Dress No. 2

Have you heard of Sonya Philip? She’s an artist/knitter/sewer here in San Francisco.  http://www.sonyaphilip.com/

A couple of years ago she did a really cool project called 100 Acts of Sewing (, which definitely inspired me to sew some of my own clothes and to find myself a style that might not necessarily reflect what’s in fashion, but instead what’s comfortable for me.  http://100actsofsewing.com/

I especially like her idea of having something of a “uniform,” a type of outfit you feel comfortable in and with which you stock your wardrobe. For example, maybe you like to wear dresses with cardigans, so that can be your “uniform.”

Anyway, long story short, I’ve realized I feel much more comfortable in a dress with leggings than I do in jeans and t-shirts, especially with my post-baby, 30-something body. And I also really love making my own clothes! So I’ve slowly been working on stocking my closet with things I really like to wear, and this is where Dress No. 2 comes in.

I bought the pattern a few weeks ago, but with both kids home all day with me, I haven’t been able to go fabric shopping. Finally I ordered some online, and because I want to be able to see it up ASAP, I prepped the pattern today. I’m ready for Dress No. 2!!!


Handspun, and more handspun

The handspun I wound and washed yesterday turned out great!


And now that some friends have convinced me to join them in a Pop blanket KAL, I’ll start spinning for that. The plan is to spin up these different yet related braids I bought at Stitches West 2013, and use the yarn for the circles.

I had thought that I’d spin it all up as singles, then ply the different colors together, but now I’m thinking that I’ll spin and ply the braids separately, so there will be more color variation and visual interest in the end. I envision clearer colors, less muddled than if I combined the two braids.


Measuring up

My Alpengluhen sweater is almost at the point where the body isn’t knit all at once (it’s bottom-up), so I’m obsessing about length. I’m supposed to knit 13 1/2″ until separating the back from the fronts, so I’ve measured several of my much-worn hand knit sweaters. They tend to measure about 13 1/3″, hem to underarm, and although I’m just about at that length, it seems so short! I even measured the WIP against not one, not two, but three sweaters just to make sure it was long enough!

I’m knitting a few more rows, just to make sure, but not too many, because it will grow!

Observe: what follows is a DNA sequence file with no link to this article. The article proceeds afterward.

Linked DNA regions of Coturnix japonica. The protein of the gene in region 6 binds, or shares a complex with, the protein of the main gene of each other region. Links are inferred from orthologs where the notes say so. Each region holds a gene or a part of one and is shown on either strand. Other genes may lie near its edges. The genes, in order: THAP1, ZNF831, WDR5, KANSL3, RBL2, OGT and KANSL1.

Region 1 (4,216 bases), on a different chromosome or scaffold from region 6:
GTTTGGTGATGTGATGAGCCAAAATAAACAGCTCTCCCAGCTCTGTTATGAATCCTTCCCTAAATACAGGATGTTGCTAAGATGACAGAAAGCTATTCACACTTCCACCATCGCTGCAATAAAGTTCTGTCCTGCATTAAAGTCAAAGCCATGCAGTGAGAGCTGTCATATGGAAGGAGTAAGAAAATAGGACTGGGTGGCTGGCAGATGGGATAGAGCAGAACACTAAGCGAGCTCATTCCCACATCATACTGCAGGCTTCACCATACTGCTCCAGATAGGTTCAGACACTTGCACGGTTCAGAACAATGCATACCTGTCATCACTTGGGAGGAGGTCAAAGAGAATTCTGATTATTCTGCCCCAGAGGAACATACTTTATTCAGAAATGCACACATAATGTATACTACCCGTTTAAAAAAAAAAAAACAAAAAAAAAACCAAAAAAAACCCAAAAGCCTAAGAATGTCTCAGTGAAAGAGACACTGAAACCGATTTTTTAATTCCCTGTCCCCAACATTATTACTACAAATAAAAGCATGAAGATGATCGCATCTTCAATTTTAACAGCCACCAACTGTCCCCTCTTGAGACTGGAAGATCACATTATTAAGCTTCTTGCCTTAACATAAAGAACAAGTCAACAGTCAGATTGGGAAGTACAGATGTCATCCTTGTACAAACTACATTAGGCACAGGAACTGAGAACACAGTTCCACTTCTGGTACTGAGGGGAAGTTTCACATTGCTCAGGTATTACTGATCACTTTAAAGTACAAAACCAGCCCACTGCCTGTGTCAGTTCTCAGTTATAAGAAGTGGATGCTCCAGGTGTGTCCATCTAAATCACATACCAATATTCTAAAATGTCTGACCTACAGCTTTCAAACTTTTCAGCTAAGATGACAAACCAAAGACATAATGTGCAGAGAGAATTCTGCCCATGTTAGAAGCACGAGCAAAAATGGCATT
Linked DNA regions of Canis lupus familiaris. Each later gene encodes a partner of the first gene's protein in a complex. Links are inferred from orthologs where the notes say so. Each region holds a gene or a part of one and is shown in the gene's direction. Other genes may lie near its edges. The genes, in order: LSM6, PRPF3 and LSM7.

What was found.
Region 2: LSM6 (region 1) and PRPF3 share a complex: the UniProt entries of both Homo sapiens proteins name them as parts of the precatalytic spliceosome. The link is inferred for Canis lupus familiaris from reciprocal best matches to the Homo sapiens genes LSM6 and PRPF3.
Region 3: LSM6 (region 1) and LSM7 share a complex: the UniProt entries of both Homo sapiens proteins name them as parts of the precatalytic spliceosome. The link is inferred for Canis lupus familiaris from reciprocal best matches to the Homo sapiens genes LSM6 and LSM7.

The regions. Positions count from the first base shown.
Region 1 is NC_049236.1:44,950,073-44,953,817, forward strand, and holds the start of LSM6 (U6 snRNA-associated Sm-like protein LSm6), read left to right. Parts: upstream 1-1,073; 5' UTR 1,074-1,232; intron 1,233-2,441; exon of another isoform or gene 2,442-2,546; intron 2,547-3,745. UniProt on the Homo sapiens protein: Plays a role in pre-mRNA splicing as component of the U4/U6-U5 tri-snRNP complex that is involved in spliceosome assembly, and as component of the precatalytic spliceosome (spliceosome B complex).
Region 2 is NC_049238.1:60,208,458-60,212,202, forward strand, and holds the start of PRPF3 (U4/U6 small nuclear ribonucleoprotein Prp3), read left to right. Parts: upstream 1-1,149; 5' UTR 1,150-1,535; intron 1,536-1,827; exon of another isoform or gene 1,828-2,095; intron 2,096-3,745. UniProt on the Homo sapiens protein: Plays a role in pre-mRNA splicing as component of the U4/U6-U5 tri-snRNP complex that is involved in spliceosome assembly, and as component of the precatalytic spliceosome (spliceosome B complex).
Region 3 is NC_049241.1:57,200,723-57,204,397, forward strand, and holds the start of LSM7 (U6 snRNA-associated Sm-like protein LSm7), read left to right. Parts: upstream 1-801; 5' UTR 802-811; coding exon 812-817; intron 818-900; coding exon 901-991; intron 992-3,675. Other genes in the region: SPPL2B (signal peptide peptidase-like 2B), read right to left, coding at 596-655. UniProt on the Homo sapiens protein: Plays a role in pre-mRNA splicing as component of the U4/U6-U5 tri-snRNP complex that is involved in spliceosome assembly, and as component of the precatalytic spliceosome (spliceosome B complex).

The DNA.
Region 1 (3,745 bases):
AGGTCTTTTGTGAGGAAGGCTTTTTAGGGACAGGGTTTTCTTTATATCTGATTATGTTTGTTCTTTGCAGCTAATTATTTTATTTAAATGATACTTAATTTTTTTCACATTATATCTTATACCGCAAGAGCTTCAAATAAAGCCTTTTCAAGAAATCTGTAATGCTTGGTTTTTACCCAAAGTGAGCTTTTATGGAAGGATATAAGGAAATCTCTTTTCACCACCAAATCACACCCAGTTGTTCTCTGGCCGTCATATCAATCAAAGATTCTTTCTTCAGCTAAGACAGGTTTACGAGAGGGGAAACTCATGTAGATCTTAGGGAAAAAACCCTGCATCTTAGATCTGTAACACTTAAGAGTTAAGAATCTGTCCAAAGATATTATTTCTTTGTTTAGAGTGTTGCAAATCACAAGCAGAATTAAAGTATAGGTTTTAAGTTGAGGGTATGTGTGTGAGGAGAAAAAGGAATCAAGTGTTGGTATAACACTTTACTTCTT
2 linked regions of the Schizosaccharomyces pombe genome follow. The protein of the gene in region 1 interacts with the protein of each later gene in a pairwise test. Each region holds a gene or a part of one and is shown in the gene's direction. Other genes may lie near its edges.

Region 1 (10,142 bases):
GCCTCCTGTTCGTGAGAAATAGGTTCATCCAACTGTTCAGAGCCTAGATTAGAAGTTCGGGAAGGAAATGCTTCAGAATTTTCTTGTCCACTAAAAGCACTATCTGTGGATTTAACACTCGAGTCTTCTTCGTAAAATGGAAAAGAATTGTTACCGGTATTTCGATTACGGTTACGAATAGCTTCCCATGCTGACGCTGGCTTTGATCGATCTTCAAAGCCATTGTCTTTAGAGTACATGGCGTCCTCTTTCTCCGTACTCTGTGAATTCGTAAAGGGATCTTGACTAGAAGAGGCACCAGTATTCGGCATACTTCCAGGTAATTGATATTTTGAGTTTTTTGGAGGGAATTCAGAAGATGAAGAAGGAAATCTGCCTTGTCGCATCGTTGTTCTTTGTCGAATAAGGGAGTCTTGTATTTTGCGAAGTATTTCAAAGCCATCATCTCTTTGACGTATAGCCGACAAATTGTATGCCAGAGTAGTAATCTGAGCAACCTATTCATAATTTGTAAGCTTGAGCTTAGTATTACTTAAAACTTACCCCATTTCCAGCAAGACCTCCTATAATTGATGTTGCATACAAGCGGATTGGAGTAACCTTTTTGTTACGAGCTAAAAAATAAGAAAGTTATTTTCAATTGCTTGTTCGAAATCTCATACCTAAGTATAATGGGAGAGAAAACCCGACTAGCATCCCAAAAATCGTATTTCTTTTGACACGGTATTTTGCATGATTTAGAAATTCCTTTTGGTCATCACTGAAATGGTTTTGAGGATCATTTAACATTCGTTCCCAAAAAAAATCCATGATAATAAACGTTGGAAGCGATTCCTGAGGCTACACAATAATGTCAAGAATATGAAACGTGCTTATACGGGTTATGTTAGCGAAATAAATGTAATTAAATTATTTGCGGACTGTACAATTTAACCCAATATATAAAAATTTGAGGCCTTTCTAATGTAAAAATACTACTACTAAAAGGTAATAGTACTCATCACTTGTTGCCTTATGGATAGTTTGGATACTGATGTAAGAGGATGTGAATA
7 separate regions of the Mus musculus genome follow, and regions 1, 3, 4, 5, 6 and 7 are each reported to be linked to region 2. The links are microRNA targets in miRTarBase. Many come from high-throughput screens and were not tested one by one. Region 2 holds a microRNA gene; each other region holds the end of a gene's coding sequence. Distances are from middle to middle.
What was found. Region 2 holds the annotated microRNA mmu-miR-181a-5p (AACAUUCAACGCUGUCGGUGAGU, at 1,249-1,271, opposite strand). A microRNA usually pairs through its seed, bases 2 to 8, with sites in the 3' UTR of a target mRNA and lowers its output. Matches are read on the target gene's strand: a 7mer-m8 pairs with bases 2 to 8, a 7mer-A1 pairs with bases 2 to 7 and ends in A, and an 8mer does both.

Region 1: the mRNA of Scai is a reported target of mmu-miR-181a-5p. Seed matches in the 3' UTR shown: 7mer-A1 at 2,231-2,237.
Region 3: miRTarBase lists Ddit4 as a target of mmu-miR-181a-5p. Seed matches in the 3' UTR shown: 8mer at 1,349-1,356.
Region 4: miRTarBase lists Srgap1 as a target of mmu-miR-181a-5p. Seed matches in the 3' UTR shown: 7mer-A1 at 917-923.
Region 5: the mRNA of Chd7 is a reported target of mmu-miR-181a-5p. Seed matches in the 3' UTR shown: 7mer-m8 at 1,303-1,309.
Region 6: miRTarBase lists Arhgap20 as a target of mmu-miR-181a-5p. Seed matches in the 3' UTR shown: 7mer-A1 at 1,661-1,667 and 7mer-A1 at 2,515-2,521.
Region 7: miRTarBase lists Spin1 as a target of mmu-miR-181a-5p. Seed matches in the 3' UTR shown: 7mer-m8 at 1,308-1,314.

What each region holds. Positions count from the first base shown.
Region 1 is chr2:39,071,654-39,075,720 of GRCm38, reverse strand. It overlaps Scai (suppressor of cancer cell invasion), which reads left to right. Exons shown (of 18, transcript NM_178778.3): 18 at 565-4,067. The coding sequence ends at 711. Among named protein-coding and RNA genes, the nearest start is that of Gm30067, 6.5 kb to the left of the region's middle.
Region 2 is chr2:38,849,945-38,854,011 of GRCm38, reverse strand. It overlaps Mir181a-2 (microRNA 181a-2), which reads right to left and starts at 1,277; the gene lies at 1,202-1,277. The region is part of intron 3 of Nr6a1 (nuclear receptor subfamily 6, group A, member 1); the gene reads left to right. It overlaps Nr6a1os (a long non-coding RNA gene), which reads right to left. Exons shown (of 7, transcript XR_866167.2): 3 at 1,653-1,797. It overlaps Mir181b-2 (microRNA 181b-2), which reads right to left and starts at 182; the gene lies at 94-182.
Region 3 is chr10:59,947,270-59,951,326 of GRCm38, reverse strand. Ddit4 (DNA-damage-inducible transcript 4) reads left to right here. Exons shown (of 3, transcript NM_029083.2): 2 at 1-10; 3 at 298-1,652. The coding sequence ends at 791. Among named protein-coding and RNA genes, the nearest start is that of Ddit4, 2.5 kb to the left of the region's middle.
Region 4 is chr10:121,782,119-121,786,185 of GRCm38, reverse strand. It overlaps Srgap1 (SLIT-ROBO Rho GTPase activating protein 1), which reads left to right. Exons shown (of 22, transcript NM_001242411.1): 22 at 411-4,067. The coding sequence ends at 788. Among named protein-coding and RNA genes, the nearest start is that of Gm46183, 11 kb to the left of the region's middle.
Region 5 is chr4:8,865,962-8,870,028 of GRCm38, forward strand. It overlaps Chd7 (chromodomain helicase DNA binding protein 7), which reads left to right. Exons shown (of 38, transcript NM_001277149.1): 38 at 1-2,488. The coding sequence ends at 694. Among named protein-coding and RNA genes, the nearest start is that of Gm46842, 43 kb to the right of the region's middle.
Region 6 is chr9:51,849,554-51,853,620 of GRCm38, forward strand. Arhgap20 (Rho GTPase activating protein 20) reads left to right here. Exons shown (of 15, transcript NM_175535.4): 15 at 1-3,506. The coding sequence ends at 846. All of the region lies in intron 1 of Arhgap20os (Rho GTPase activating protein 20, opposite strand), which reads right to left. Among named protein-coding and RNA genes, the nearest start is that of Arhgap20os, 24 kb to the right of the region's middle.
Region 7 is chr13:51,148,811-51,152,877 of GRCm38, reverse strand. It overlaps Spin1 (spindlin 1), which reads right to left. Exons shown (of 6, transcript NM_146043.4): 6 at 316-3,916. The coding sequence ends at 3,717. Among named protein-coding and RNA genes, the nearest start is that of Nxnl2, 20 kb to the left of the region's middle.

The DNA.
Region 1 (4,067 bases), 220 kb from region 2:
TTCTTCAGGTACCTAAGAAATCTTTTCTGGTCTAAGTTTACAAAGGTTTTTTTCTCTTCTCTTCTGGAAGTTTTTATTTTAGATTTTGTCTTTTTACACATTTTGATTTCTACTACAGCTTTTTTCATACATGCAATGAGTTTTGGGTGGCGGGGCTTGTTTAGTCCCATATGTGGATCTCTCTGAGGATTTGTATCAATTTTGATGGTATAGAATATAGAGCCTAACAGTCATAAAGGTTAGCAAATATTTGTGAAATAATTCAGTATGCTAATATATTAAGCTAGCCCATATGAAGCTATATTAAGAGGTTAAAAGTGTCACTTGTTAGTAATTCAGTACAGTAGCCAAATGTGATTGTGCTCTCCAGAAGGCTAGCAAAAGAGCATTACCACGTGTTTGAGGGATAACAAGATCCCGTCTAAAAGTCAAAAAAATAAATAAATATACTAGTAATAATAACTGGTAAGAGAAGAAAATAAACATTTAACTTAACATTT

In other news, I skeined up my plied handspun from A Verb for Keeping Warm (colorway Tigerlily), and it’s pretty!


I thought it would be interesting to show you photos of before and after washing. The above photos are all pre-washing.

Now it’s drying, and it has definitely relaxed and plumped up! Before washing it looked slightly over spun in places, a bit kinky, and didn’t fall straight down when held up. Post-bath, it’s fluffy, softer, and looks less stressed and falls straight down, as I’ve read that a balanced skein will do. Photos of that tomorrow!

Handspun KAL!

A friend and I have been discussing options for using up smallish amounts of our handspun yarn. Cowls, hats, mitts, scarves… There a lot of ideas but the match between the pattern and the yarn isn’t always easy. I’d say it’s harder than with commercially spun yarn. The amount is often awkward, the supply is definitely limited, the weight may be uneven, etc!

I had settled on the Baktus scarf to use up the yarn my wee girl dyed and I spun. In the end, my friend decided to do a striped variation, using different colored balls if her handspun. I can pretty much tell how mine will turn out, but I’m definitely excited to see her striped version all knit up!


In other spinning news, I finished plying my lovely Verb For Keeping Warm fiber- it really mellowed out in the plying, although the gradations didn’t line up quite as I thought they would. It’s still lovely. Tomorrow it will be wound and washed, and should become lovelier still.



Over the course if two evenings, I turned this:

Into this!

I’m so pleased with these singles- I think they’re among the best examples of my spinning, and I can’t wait to ply! I think I divided the roving pretty evenly, so there should be some nice color gradation.
However, as I spun, the right hand fingers that do most if the work turned from clean to this:

I don’t think I have any oil or grease leaking out anywhere, so I wonder if the gray sections were to blame? Any insight?

Quick fix

Working on my Alpengluhen cardigan tonight, I found this mistake:

See the mid-crossed cable? Bummer! I actually might have left it as it was, but even my husband could spot it immediately, so I took the time to fix it:

I’m glad I fixed it… My lazy side was ok with it, but it really wasn’t that hard to do.
On another note, I attended a birthday party today where there was a TOTORO CAKE!!!! It was awesome!!!!

Did you have a good Saturday, too?

Tonight I finished a new bear, named for my wee girl’s BFF since toddlerhood. Here’s Alexis!

She’s not nearly as girly as her namesake, but we didn’t decide on the name until the bear was almost complete. Oh well!

I’m also about to start in on this 3oz of gorgeous roving from A Verb Fir Keeping Warm, a local knitting/sewing store just across the bay in Oakland. It is so soft and pretty, I hope my spinning will do it justice!


The yarn I didn’t know I wanted

After washing and thwacking the yarn I spun from the roving my daughter dyed on Easter, I’m excited to knit it up! It turned our fluffier and softer than I expected!


To make the most out of the yardage, I think I’ll knit a Baktus scarf. I really loved mine, and found it really useful.